Know the Laws: New Jersey
UPDATED June 8, 2012
A restraining order is a civil order that provides protection from harm by a family or household member.
You may be eligible for a restraining order against any of the following people who committed an act of domestic violence against you:
Note: If there are emergency circumstances that make it impossible for you to appear in court to file for a temporary order, a judge can still issue a temporary restraining order based upon your sworn complaint or based on the testimony of someone who represents you (if you are physically or mentally incapable of filing personally).**
If you do not qualify for a domestic violence restraining order, please see What if I don't qualify for a restraining order? for more information.
* NJSA § 2C:25-19(d)
** NJSA § 2C:25-28(h)
Yes. In New Jersey, you may apply for a restraining order against a current or former same-sex partner as long as the relationship meets the requirements listed in Am I eligible to get a restraining order?* To find help in your state, please click on the NJ Where to Find Help tab at the top of this page.
* NJSA § 2C:25-19(d)
Yes. If you are a minor (person under the age of 18) you can get a restraining order against:
There is no fee for filing for a restraining order.
You do not need a lawyer to file for a protection from abuse order, but it is generally better to have one if you can, especially if the abuser has an attorney. In many places, local domestic violence or sexual assault programs can help you file for a restraining order.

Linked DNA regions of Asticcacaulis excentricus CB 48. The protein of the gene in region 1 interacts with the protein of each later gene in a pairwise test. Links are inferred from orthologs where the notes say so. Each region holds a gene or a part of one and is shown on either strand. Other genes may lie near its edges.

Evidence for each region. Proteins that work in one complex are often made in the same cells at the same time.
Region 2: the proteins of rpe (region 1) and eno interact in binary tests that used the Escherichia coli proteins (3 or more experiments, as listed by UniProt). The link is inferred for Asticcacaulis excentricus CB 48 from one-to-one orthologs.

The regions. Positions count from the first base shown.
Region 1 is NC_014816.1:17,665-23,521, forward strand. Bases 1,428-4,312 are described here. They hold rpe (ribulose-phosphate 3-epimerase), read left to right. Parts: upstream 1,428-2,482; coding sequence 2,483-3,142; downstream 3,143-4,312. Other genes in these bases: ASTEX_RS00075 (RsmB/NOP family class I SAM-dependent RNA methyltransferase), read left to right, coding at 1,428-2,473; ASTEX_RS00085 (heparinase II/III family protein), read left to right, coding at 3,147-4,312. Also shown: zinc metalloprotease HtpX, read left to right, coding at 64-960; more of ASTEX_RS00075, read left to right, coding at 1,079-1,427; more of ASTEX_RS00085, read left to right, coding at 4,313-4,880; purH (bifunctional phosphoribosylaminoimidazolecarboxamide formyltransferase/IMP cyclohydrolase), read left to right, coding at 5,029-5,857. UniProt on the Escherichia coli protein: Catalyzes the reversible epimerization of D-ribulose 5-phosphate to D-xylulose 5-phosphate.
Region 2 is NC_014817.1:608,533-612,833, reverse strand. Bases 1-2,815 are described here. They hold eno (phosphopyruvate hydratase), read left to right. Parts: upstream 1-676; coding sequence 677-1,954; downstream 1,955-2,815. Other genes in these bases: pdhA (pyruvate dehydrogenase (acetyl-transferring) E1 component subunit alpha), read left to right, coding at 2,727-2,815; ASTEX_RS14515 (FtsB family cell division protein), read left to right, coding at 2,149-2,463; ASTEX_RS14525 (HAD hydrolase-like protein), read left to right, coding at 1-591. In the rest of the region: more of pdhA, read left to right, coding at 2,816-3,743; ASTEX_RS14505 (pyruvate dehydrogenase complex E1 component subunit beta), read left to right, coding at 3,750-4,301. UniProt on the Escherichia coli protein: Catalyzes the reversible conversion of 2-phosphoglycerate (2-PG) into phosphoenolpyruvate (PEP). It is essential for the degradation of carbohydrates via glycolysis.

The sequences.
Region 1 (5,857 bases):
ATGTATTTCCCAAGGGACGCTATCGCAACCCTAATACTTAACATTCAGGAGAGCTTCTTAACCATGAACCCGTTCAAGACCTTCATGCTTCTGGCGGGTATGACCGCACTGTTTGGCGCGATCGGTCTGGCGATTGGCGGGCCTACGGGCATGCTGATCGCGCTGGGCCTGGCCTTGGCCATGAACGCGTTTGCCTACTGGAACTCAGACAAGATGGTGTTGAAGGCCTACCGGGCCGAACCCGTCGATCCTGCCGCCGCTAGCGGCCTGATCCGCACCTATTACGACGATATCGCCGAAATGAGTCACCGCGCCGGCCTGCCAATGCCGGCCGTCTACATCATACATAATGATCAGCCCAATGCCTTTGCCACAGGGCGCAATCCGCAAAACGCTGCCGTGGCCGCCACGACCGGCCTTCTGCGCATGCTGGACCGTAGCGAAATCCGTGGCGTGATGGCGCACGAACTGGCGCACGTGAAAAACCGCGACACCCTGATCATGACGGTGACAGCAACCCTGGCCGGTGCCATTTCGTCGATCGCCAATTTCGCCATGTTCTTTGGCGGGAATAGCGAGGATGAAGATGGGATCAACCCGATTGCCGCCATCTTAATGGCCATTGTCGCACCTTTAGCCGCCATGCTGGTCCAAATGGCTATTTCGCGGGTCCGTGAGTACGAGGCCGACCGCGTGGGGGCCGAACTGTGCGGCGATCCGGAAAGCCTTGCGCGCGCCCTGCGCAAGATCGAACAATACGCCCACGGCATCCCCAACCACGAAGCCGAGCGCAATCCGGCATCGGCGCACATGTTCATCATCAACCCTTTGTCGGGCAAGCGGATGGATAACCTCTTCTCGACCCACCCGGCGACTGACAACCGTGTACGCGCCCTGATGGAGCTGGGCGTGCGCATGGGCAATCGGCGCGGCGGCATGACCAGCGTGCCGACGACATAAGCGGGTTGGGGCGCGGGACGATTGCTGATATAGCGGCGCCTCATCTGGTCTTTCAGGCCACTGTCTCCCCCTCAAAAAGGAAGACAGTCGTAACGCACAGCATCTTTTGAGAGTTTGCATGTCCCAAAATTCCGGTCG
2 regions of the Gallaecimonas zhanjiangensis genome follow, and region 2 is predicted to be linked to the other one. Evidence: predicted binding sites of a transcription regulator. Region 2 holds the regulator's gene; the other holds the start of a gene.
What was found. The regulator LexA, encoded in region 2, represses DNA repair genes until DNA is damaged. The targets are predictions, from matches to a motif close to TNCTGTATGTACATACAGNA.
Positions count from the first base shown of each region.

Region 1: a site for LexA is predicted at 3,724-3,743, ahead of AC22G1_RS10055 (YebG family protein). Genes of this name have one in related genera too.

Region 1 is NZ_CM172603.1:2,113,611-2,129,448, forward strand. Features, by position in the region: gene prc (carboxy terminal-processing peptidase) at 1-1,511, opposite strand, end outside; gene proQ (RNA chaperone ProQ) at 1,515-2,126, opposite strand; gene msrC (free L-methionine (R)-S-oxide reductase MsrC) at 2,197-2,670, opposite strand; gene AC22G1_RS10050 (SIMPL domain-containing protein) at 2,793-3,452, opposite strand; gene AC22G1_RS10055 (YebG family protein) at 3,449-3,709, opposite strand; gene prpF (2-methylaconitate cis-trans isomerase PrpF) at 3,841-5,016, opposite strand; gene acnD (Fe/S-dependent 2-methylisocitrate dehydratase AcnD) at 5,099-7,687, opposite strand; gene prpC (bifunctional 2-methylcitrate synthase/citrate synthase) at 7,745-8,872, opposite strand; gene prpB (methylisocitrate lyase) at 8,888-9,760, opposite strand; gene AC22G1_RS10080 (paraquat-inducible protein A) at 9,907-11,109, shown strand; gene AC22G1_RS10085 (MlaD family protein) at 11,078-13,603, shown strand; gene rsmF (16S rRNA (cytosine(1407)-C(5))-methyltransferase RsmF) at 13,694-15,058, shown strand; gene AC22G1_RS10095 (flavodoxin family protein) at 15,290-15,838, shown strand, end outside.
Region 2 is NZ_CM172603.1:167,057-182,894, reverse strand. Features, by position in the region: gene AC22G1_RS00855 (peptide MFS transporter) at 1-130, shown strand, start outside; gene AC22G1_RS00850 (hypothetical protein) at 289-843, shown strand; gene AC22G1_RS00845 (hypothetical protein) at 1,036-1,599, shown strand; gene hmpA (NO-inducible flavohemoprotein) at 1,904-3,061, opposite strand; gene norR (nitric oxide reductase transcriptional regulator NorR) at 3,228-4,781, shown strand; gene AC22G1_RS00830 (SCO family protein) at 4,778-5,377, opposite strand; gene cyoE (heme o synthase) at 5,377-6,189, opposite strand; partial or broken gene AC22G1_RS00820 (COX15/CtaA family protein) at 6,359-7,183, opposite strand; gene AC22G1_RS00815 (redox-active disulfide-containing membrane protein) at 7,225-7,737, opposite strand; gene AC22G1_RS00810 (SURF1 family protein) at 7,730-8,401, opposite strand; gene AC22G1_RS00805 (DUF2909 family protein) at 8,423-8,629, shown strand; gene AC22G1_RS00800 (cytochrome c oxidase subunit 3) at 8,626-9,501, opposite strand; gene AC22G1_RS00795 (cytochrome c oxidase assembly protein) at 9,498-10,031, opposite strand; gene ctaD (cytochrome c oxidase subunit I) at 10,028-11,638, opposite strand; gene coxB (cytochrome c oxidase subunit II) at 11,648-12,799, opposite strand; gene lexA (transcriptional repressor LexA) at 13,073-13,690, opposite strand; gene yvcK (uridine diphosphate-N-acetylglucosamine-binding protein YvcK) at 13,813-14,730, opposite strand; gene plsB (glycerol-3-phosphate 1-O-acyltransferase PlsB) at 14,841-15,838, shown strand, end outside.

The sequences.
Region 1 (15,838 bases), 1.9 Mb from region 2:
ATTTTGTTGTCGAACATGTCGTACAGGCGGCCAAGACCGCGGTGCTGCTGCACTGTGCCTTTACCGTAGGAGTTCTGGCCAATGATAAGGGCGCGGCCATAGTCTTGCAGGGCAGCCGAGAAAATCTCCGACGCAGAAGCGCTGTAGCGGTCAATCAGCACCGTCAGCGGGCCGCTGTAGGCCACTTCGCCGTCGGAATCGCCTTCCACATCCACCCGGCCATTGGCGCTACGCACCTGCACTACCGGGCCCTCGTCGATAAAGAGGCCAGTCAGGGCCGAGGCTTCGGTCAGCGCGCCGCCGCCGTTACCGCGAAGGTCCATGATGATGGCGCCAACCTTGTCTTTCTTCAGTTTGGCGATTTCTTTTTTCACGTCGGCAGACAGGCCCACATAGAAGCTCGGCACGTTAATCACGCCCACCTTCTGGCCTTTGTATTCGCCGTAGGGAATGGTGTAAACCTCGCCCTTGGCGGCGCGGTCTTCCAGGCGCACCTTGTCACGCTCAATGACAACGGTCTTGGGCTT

Please keep in mind that courthouse officials and domestic violence advocates who are not lawyers cannot give you legal advice or represent you in court. You can find a list of legal organizations that might be able to help you at our NJ Finding a Lawyer page. You can also find contact information for your local courthouse at our NJ Courthouse Locations page.
In order to get a domestic violence restraining order, there needs to be a special relationship between you and the abuser. See Am I eligible to get a restraining order? for more information.
However, if you don’t have one of the relationships needed to apply for a restraining order, remember that the abuser may still be committing a crime for which you can get a criminal court restraining order if he is arrested. For example, stalking is illegal in New Jersey and the law does not require that you know your stalker to receive protection. If you are being stalked, you can call the police and ask that he be arrested. If the stalker is charged in criminal court, you will likely get a criminal court restraining order, which can order the stalker not to make any contact with you that is likely to annoy or alarm you, or prohibit him from visiting your home, property, place of work or any other place named in the restraining order that you frequently visit.* For the legal definition of stalking, please see our NJ State Statutes page.
Please see our Stalking page for more information on stalking in general.
If you don't qualify for a restraining order due to the fact that there he has not committed an act of domestic violence as defined by the law, there is still help out there. Although restraining orders do not cover many types of emotional or mental abuse, please contact a domestic violence organization in your area for help and support. Please see our NJ State and Local Programs page to find an organization near you.
* NJSA § 2C:12-10.1(a)-(b)